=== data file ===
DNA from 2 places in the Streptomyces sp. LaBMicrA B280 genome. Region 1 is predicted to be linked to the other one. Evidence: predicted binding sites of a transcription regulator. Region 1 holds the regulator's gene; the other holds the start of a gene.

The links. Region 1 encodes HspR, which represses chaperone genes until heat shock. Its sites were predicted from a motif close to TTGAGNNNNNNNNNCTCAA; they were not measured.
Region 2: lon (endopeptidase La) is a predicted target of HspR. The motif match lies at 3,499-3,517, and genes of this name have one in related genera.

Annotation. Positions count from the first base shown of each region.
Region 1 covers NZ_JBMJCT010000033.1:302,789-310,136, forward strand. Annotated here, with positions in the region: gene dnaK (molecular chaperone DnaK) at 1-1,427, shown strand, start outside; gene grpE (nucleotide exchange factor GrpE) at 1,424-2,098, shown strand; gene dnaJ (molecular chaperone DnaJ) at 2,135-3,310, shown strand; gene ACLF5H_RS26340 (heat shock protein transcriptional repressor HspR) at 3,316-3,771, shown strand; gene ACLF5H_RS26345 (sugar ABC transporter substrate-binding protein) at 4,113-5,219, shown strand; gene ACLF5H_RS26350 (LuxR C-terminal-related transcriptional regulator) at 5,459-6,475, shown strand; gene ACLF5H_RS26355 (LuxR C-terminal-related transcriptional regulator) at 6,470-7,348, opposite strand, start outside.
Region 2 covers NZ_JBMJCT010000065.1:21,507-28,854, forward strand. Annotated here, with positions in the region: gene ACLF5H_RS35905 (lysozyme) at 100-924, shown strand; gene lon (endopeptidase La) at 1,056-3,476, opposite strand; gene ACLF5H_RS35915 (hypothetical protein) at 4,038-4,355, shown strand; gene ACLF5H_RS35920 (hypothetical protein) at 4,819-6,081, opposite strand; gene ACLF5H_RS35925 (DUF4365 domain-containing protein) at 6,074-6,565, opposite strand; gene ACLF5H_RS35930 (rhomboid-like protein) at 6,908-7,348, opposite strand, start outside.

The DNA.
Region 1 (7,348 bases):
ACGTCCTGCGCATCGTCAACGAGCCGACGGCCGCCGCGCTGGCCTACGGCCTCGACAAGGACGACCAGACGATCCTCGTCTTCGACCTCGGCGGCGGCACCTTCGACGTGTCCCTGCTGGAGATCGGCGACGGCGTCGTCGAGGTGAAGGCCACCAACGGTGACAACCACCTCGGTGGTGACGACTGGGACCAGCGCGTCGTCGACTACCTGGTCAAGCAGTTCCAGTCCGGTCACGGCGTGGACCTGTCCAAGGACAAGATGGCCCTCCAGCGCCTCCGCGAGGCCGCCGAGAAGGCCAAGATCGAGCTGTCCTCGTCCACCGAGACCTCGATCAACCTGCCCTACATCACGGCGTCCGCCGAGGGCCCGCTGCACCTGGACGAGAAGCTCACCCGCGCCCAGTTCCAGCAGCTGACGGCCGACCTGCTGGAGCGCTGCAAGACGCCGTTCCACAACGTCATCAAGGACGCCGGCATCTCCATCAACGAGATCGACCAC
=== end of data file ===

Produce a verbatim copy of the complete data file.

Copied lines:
DNA from 2 places in the Streptomyces sp. LaBMicrA B280 genome. Region 1 is predicted to be linked to the other one. Evidence: predicted binding sites of a transcription regulator. Region 1 holds the regulator's gene; the other holds the start of a gene.

The links. Region 1 encodes HspR, which represses chaperone genes until heat shock. Its sites were predicted from a motif close to TTGAGNNNNNNNNNCTCAA; they were not measured.
Region 2: lon (endopeptidase La) is a predicted target of HspR. The motif match lies at 3,499-3,517, and genes of this name have one in related genera.

Annotation. Positions count from the first base shown of each region.
Region 1 covers NZ_JBMJCT010000033.1:302,789-310,136, forward strand. Annotated here, with positions in the region: gene dnaK (molecular chaperone DnaK) at 1-1,427, shown strand, start outside; gene grpE (nucleotide exchange factor GrpE) at 1,424-2,098, shown strand; gene dnaJ (molecular chaperone DnaJ) at 2,135-3,310, shown strand; gene ACLF5H_RS26340 (heat shock protein transcriptional repressor HspR) at 3,316-3,771, shown strand; gene ACLF5H_RS26345 (sugar ABC transporter substrate-binding protein) at 4,113-5,219, shown strand; gene ACLF5H_RS26350 (LuxR C-terminal-related transcriptional regulator) at 5,459-6,475, shown strand; gene ACLF5H_RS26355 (LuxR C-terminal-related transcriptional regulator) at 6,470-7,348, opposite strand, start outside.
Region 2 covers NZ_JBMJCT010000065.1:21,507-28,854, forward strand. Annotated here, with positions in the region: gene ACLF5H_RS35905 (lysozyme) at 100-924, shown strand; gene lon (endopeptidase La) at 1,056-3,476, opposite strand; gene ACLF5H_RS35915 (hypothetical protein) at 4,038-4,355, shown strand; gene ACLF5H_RS35920 (hypothetical protein) at 4,819-6,081, opposite strand; gene ACLF5H_RS35925 (DUF4365 domain-containing protein) at 6,074-6,565, opposite strand; gene ACLF5H_RS35930 (rhomboid-like protein) at 6,908-7,348, opposite strand, start outside.

The DNA.
Region 1 (7,348 bases):
ACGTCCTGCGCATCGTCAACGAGCCGACGGCCGCCGCGCTGGCCTACGGCCTCGACAAGGACGACCAGACGATCCTCGTCTTCGACCTCGGCGGCGGCACCTTCGACGTGTCCCTGCTGGAGATCGGCGACGGCGTCGTCGAGGTGAAGGCCACCAACGGTGACAACCACCTCGGTGGTGACGACTGGGACCAGCGCGTCGTCGACTACCTGGTCAAGCAGTTCCAGTCCGGTCACGGCGTGGACCTGTCCAAGGACAAGATGGCCCTCCAGCGCCTCCGCGAGGCCGCCGAGAAGGCCAAGATCGAGCTGTCCTCGTCCACCGAGACCTCGATCAACCTGCCCTACATCACGGCGTCCGCCGAGGGCCCGCTGCACCTGGACGAGAAGCTCACCCGCGCCCAGTTCCAGCAGCTGACGGCCGACCTGCTGGAGCGCTGCAAGACGCCGTTCCACAACGTCATCAAGGACGCCGGCATCTCCATCAACGAGATCGACCAC